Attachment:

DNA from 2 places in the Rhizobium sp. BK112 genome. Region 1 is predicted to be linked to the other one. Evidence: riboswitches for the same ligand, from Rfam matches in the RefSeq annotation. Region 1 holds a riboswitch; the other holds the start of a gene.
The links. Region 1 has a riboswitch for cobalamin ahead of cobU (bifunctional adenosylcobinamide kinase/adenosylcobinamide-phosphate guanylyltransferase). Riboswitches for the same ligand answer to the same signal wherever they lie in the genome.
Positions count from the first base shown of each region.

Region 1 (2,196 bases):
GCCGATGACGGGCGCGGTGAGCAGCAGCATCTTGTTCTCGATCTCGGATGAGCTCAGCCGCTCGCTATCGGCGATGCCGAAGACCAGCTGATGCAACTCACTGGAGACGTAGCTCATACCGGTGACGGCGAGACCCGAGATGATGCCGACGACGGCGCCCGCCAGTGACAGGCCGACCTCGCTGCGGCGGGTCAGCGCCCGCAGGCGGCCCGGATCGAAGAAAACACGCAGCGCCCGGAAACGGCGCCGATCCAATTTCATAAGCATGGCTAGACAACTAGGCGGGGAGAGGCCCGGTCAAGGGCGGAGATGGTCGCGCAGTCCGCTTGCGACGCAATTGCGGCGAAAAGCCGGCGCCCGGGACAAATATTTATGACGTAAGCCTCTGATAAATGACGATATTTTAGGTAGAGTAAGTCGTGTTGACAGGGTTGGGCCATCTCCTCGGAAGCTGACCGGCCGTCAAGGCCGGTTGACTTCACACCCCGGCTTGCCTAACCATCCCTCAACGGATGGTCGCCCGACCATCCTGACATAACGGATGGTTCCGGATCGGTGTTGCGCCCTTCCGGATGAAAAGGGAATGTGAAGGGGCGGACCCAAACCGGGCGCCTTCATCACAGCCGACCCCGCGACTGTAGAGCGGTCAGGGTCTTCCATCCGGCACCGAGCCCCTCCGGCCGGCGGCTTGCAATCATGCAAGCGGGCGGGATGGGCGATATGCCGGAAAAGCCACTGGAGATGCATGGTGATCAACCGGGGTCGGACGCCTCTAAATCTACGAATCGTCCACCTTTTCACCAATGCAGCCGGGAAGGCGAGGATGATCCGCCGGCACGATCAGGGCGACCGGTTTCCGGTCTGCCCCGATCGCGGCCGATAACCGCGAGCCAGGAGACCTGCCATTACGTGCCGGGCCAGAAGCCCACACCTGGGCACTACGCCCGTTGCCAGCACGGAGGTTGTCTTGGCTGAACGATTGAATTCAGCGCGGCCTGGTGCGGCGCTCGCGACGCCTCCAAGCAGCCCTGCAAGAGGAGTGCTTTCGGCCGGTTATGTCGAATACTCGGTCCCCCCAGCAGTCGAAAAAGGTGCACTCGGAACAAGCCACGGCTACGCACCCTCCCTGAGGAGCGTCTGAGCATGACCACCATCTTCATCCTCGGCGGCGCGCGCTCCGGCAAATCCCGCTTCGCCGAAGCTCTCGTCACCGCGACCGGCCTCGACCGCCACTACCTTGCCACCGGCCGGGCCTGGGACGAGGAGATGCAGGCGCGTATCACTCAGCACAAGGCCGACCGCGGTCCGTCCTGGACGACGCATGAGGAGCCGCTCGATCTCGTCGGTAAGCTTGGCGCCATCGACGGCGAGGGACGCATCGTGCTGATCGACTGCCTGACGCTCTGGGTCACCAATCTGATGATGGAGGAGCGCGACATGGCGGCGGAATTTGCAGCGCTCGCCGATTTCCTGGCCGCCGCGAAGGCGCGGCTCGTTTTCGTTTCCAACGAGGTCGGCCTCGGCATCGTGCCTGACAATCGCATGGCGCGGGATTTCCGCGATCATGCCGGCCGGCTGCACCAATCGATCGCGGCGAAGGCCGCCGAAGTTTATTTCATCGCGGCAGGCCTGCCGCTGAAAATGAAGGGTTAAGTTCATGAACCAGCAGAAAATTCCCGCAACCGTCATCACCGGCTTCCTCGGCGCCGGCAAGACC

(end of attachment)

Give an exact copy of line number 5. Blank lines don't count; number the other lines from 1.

GCCGATGACGGGCGCGGTGAGCAGCAGCATCTTGTTCTCGATCTCGGATGAGCTCAGCCGCTCGCTATCGGCGATGCCGAAGACCAGCTGATGCAACTCACTGGAGACGTAGCTCATACCGGTGACGGCGAGACCCGAGATGATGCCGACGACGGCGCCCGCCAGTGACAGGCCGACCTCGCTGCGGCGGGTCAGCGCCCGCAGGCGGCCCGGATCGAAGAAAACACGCAGCGCCCGGAAACGGCGCCGATCCAATTTCATAAGCATGGCTAGACAACTAGGCGGGGAGAGGCCCGGTCAAGGGCGGAGATGGTCGCGCAGTCCGCTTGCGACGCAATTGCGGCGAAAAGCCGGCGCCCGGGACAAATATTTATGACGTAAGCCTCTGATAAATGACGATATTTTAGGTAGAGTAAGTCGTGTTGACAGGGTTGGGCCATCTCCTCGGAAGCTGACCGGCCGTCAAGGCCGGTTGACTTCACACCCCGGCTTGCCTAACCATCCCTCAACGGATGGTCGCCCGACCATCCTGACATAACGGATGGTTCCGGATCGGTGTTGCGCCCTTCCGGATGAAAAGGGAATGTGAAGGGGCGGACCCAAACCGGGCGCCTTCATCACAGCCGACCCCGCGACTGTAGAGCGGTCAGGGTCTTCCATCCGGCACCGAGCCCCTCCGGCCGGCGGCTTGCAATCATGCAAGCGGGCGGGATGGGCGATATGCCGGAAAAGCCACTGGAGATGCATGGTGATCAACCGGGGTCGGACGCCTCTAAATCTACGAATCGTCCACCTTTTCACCAATGCAGCCGGGAAGGCGAGGATGATCCGCCGGCACGATCAGGGCGACCGGTTTCCGGTCTGCCCCGATCGCGGCCGATAACCGCGAGCCAGGAGACCTGCCATTACGTGCCGGGCCAGAAGCCCACACCTGGGCACTACGCCCGTTGCCAGCACGGAGGTTGTCTTGGCTGAACGATTGAATTCAGCGCGGCCTGGTGCGGCGCTCGCGACGCCTCCAAGCAGCCCTGCAAGAGGAGTGCTTTCGGCCGGTTATGTCGAATACTCGGTCCCCCCAGCAGTCGAAAAAGGTGCACTCGGAACAAGCCACGGCTACGCACCCTCCCTGAGGAGCGTCTGAGCATGACCACCATCTTCATCCTCGGCGGCGCGCGCTCCGGCAAATCCCGCTTCGCCGAAGCTCTCGTCACCGCGACCGGCCTCGACCGCCACTACCTTGCCACCGGCCGGGCCTGGGACGAGGAGATGCAGGCGCGTATCACTCAGCACAAGGCCGACCGCGGTCCGTCCTGGACGACGCATGAGGAGCCGCTCGATCTCGTCGGTAAGCTTGGCGCCATCGACGGCGAGGGACGCATCGTGCTGATCGACTGCCTGACGCTCTGGGTCACCAATCTGATGATGGAGGAGCGCGACATGGCGGCGGAATTTGCAGCGCTCGCCGATTTCCTGGCCGCCGCGAAGGCGCGGCTCGTTTTCGTTTCCAACGAGGTCGGCCTCGGCATCGTGCCTGACAATCGCATGGCGCGGGATTTCCGCGATCATGCCGGCCGGCTGCACCAATCGATCGCGGCGAAGGCCGCCGAAGTTTATTTCATCGCGGCAGGCCTGCCGCTGAAAATGAAGGGTTAAGTTCATGAACCAGCAGAAAATTCCCGCAACCGTCATCACCGGCTTCCTCGGCGCCGGCAAGACC